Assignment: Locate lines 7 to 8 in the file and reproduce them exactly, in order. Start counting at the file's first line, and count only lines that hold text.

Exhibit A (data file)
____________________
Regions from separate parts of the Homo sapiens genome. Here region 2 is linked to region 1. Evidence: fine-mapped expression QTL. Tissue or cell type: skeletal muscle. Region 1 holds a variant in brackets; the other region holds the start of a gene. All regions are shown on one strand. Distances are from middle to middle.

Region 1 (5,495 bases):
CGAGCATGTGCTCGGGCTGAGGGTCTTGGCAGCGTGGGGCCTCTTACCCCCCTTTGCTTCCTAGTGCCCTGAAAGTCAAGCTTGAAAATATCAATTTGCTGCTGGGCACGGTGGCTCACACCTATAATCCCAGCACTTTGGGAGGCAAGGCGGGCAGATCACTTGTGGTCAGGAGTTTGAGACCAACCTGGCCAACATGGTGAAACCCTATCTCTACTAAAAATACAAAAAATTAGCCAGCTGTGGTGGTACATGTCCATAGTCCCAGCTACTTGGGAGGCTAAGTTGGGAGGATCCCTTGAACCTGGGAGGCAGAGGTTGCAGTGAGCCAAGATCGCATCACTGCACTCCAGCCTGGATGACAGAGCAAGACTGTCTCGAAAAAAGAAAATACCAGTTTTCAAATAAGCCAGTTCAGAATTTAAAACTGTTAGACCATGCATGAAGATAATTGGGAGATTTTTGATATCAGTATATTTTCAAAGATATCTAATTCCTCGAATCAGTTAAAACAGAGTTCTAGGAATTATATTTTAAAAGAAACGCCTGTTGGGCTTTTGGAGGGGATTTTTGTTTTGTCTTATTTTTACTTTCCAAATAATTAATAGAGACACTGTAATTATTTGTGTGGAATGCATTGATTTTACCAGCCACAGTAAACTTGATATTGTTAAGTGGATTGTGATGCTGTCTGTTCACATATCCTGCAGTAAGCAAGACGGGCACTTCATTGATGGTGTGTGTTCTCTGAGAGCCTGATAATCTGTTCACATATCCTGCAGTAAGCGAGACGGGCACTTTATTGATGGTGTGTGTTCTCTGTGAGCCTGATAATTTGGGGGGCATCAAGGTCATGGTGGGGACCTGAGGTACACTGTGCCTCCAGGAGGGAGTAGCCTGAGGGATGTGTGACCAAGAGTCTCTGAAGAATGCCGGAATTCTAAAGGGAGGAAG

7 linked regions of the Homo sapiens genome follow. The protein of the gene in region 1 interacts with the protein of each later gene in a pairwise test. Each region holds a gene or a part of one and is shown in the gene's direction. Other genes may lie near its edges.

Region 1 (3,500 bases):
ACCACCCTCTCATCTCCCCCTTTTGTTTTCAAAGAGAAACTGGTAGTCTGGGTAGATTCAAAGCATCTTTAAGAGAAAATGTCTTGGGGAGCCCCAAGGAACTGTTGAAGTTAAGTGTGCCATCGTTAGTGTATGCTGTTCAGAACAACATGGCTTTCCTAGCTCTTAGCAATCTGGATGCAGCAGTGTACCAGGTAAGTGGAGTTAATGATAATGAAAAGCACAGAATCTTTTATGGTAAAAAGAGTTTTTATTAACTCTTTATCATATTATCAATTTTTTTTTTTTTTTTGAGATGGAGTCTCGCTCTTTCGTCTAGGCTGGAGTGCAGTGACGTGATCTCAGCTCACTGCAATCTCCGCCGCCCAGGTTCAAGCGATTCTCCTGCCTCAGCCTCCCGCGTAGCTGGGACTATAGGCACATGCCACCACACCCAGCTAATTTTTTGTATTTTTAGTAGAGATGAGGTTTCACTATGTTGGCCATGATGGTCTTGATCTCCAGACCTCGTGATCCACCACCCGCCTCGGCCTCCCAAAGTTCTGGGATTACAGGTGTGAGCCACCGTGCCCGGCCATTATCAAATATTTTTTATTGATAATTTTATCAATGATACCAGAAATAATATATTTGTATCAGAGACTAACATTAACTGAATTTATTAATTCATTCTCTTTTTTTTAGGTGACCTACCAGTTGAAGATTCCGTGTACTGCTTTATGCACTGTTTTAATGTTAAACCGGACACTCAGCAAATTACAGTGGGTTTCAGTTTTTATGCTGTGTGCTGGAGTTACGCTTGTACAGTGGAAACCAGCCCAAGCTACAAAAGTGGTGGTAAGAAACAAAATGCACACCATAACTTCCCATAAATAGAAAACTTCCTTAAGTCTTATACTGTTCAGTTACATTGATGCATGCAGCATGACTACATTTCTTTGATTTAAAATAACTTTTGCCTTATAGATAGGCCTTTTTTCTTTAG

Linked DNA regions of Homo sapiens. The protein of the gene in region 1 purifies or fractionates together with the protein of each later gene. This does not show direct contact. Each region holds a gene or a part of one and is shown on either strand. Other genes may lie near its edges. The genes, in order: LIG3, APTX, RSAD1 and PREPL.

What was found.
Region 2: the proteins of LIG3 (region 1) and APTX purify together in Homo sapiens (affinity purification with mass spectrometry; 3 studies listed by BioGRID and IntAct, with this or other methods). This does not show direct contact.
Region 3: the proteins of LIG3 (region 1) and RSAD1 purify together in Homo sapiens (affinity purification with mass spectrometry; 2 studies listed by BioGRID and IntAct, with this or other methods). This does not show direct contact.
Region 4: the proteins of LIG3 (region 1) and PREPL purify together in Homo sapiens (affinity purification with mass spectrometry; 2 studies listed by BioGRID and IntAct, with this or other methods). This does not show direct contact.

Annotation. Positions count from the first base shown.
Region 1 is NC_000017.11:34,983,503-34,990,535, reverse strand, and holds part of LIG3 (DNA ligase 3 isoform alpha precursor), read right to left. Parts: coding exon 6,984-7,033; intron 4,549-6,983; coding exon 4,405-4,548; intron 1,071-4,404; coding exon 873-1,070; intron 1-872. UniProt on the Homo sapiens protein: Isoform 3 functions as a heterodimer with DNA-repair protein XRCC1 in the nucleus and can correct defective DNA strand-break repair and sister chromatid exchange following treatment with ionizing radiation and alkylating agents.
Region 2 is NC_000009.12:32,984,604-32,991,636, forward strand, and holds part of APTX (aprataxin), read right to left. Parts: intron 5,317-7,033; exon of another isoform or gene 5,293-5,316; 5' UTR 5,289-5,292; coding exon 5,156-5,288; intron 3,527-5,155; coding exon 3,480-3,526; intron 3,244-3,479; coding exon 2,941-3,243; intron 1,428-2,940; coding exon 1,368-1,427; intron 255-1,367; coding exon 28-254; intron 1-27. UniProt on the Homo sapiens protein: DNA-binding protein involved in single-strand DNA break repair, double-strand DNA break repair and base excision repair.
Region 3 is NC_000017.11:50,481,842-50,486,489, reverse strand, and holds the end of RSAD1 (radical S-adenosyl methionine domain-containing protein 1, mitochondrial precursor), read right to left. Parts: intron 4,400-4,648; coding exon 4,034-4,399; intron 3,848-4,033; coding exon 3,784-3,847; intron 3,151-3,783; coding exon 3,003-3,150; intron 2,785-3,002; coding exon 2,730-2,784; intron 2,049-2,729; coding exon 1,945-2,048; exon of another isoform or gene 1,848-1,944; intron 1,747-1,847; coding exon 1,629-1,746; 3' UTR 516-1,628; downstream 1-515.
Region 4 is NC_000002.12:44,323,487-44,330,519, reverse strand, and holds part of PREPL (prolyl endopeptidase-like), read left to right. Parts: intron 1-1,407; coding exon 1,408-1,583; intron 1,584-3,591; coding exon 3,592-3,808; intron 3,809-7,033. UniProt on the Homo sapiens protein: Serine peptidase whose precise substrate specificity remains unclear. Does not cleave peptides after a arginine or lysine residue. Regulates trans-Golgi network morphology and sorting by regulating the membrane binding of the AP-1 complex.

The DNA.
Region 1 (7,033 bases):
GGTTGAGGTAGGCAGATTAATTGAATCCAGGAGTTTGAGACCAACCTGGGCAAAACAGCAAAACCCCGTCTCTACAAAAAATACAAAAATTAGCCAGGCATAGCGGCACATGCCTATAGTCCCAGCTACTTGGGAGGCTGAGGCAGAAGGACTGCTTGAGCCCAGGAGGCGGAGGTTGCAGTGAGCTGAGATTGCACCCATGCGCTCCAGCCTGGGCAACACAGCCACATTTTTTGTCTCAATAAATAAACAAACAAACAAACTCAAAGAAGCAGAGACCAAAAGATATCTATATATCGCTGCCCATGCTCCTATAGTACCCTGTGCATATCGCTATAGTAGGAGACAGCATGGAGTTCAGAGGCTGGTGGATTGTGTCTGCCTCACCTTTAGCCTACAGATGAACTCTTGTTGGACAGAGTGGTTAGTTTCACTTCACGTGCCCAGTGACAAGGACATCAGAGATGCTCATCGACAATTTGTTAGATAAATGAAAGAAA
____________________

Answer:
Linked DNA regions of Homo sapiens. The protein of the gene in region 1 purifies or fractionates together with the protein of each later gene. This does not show direct contact. Each region holds a gene or a part of one and is shown on either strand. Other genes may lie near its edges. The genes, in order: LIG3, APTX, RSAD1 and PREPL.

What was found.